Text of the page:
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A recent alternative refrigerant conference in Brussels drew 300 people to hear representative from such high-profile companies as Coca-Cola, McDonalds, and Unilever pledge that they will do whatever they can to end the use of HFCs in their refrigeration equipment used in many locations in Europe.
In a statement issued at the time of the conference, environmental group Greenpeace reported, "Unilever [said it] will purchase only HFC-free ice cream cabinets. Already some 14,000 units have been replaced. Coca-Cola [said it] will convert millions of vending machines to non-HFC refrigerants. McDonalds [said it] will make changes to some 300 restaurants, converting its 11 types of refrigeration units - including air conditioners, walk-in freezers, and salad and drink coolers - to alternative refrigerants."
Greenpeace said alternative refrigeration technologies involve the use of natural hydrocarbons, CO2, and the Stirling engine, which its developers said can run on natural gas, propane, gasoline, diesel, bio-fuels, or heat from the sun.
Representatives of York International Corp. were invited to address the conference because of its "strategic partnership" with McDonalds, the manufacturer said. York representatives outlined what the company described as "innovative technologies that could help the food and beverage industry move toward HFC-free cooling."
Alexander Cohr Pachai, York senior engineer, told the assembly, "Our global reach and broad-based experience in both air conditioning and refrigeration applications allows us to design alternatives for HFC-free environments."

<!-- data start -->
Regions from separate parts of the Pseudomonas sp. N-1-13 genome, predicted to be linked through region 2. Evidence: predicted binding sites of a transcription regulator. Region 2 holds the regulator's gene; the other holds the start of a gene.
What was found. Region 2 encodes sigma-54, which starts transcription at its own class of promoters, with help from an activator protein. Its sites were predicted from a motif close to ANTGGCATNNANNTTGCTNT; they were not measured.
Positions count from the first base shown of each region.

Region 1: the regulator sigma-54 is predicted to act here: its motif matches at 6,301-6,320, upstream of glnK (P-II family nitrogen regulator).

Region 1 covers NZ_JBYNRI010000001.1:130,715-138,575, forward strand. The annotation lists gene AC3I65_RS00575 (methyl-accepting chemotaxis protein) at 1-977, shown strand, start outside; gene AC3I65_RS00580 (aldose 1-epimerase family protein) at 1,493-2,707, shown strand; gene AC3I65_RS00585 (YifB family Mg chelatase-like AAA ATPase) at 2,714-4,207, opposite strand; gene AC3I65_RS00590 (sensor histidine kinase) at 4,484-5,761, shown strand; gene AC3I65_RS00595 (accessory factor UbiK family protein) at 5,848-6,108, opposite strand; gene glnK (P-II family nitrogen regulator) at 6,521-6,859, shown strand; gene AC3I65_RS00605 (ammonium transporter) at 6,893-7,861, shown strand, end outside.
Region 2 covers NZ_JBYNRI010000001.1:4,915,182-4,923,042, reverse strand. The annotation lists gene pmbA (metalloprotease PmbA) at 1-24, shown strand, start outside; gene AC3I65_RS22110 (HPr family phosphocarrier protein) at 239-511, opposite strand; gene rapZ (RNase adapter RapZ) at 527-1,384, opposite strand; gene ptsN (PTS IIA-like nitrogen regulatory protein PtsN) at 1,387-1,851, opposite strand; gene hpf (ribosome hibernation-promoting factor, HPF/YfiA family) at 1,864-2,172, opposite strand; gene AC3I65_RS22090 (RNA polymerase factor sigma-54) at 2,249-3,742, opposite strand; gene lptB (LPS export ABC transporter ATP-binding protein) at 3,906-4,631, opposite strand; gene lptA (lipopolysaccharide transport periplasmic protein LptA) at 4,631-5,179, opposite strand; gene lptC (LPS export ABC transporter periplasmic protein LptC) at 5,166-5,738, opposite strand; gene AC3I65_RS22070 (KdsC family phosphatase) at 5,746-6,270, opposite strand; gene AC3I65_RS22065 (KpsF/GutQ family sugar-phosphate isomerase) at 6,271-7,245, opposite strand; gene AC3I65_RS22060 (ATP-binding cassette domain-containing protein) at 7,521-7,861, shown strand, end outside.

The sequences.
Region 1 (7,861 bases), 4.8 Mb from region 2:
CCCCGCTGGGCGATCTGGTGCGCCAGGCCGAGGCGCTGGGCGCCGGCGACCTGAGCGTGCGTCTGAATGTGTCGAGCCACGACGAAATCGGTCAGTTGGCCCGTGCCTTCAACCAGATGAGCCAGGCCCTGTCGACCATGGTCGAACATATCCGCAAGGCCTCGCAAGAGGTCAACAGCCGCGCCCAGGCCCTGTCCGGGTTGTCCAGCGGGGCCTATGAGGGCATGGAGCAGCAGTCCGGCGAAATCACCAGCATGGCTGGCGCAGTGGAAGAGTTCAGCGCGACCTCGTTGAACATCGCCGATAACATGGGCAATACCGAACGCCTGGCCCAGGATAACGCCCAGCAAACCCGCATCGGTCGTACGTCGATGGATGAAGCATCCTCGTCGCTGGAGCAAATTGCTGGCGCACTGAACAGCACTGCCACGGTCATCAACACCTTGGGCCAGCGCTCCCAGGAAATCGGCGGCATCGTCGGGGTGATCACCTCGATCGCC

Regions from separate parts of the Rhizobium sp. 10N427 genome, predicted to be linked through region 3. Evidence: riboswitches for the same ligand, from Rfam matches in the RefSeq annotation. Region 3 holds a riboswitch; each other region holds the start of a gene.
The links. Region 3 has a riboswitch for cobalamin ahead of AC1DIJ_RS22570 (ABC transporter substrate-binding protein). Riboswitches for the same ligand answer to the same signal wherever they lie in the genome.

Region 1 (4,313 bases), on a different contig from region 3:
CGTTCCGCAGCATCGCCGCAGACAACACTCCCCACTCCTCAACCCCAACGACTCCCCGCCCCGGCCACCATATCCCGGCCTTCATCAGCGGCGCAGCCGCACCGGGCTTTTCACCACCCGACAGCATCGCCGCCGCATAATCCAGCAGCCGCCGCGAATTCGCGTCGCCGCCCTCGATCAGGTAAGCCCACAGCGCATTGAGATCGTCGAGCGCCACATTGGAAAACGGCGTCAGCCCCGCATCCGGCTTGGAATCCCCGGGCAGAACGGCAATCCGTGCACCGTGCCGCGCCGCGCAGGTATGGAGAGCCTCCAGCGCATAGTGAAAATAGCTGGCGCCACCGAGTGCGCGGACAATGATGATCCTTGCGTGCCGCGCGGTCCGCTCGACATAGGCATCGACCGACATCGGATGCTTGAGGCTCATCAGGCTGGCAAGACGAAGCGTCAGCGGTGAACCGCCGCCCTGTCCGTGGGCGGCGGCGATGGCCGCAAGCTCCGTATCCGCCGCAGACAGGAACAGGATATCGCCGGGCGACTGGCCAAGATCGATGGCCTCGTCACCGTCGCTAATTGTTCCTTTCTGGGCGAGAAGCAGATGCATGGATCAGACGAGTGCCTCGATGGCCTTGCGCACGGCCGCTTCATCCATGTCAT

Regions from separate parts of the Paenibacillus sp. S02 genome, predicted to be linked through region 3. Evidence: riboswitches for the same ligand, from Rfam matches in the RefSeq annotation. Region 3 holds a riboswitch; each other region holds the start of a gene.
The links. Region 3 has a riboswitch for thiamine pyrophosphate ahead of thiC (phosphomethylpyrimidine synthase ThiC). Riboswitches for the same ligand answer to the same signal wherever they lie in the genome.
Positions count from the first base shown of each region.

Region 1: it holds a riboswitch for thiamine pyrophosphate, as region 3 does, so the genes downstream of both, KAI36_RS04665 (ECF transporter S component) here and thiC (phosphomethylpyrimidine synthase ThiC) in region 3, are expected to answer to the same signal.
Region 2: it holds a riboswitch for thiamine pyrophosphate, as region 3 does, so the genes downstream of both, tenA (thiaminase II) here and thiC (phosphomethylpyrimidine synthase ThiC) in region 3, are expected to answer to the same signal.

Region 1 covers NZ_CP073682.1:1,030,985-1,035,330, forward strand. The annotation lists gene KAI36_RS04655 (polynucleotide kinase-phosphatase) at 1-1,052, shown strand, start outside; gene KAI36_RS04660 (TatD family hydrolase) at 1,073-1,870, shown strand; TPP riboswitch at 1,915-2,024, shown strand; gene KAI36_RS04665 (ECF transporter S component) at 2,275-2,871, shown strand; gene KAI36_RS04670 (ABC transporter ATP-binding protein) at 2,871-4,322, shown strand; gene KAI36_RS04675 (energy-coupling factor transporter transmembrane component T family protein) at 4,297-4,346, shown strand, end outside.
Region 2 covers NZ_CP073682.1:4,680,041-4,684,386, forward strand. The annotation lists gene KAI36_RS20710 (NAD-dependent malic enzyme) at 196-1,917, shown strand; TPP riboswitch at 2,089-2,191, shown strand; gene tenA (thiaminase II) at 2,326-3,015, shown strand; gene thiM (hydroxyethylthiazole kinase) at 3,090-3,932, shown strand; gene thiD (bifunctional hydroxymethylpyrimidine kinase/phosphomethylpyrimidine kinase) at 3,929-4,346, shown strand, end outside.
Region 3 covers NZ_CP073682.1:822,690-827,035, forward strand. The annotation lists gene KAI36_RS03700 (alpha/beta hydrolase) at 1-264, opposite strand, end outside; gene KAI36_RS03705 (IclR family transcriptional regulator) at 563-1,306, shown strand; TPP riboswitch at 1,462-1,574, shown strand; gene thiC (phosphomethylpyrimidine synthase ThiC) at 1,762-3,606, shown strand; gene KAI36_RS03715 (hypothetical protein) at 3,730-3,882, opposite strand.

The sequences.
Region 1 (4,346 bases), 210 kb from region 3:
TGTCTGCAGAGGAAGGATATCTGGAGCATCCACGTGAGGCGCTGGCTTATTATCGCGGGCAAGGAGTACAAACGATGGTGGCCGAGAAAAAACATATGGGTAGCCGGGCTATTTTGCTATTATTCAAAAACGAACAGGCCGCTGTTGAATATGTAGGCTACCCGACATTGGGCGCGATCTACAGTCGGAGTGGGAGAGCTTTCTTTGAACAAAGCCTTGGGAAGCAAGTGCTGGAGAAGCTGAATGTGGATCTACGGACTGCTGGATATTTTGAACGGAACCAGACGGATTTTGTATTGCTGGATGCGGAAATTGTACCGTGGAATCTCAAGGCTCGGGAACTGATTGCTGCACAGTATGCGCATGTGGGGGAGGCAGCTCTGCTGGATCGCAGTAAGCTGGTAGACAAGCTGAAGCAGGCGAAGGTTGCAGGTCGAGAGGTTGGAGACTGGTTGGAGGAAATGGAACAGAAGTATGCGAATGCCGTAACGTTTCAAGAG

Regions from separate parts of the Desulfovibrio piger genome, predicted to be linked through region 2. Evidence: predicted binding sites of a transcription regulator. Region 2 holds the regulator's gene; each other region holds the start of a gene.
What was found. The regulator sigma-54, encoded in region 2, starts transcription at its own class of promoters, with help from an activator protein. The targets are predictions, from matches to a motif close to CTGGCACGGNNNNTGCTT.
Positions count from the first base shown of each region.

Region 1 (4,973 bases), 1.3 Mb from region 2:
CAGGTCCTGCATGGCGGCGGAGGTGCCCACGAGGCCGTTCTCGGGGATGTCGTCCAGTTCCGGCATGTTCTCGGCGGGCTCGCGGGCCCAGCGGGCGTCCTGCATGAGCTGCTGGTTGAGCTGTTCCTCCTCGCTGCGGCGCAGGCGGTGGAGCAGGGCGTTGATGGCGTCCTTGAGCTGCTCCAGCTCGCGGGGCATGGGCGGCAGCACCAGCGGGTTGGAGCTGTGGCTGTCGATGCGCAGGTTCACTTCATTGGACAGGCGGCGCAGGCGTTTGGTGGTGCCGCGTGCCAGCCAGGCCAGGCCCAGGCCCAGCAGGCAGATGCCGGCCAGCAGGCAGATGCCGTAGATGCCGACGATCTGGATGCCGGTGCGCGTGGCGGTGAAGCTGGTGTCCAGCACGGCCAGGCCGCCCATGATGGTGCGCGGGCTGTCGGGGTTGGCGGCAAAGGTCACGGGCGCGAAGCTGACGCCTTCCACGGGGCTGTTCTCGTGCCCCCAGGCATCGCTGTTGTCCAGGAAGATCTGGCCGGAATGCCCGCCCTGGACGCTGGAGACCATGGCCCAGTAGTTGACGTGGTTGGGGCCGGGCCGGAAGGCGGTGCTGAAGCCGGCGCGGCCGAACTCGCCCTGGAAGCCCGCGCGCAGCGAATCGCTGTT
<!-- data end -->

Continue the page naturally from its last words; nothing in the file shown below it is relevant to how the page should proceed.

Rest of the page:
He told the gathering that York's HFC-free applications can include air conditioning for commercial offices, hospitals, and museums; supermarket, convenience store, and marine refrigeration; and in large district heating-cooling systems.
York "will continue to work toward solutions that are focused in future standardization, are transferable from one global region to another, and commercially viable," he said. "Today York employs the use of all environmentally acceptable refrigerants, including a wide array of natural refrigerants, namely CO2, ammonia, hydro-carbons, and water."
Regarding McDonalds, York officials said the company would focus on designing air conditioning systems, commercial freezers, and cold food storage systems.
One-Sided ImpactIn response to questions posed by The News following the conference, Charles Thompson, vice president for National Accounts at the York Unitary Products Group in Norman, Okla., said the announcements and developments at the Brussels conference are not expected to have an impact on this side of the Atlantic.
"This is not a U.S. issue," he said. "We are not aware of any timetable or planning to move out of HFCs in North America."
He also said the McDonald's developments pertain to Europe only at this time. The food franchise is "exploring several alternatives and have asked York to participate in their discussions," Thompson said.
Publication date: 07/26/2004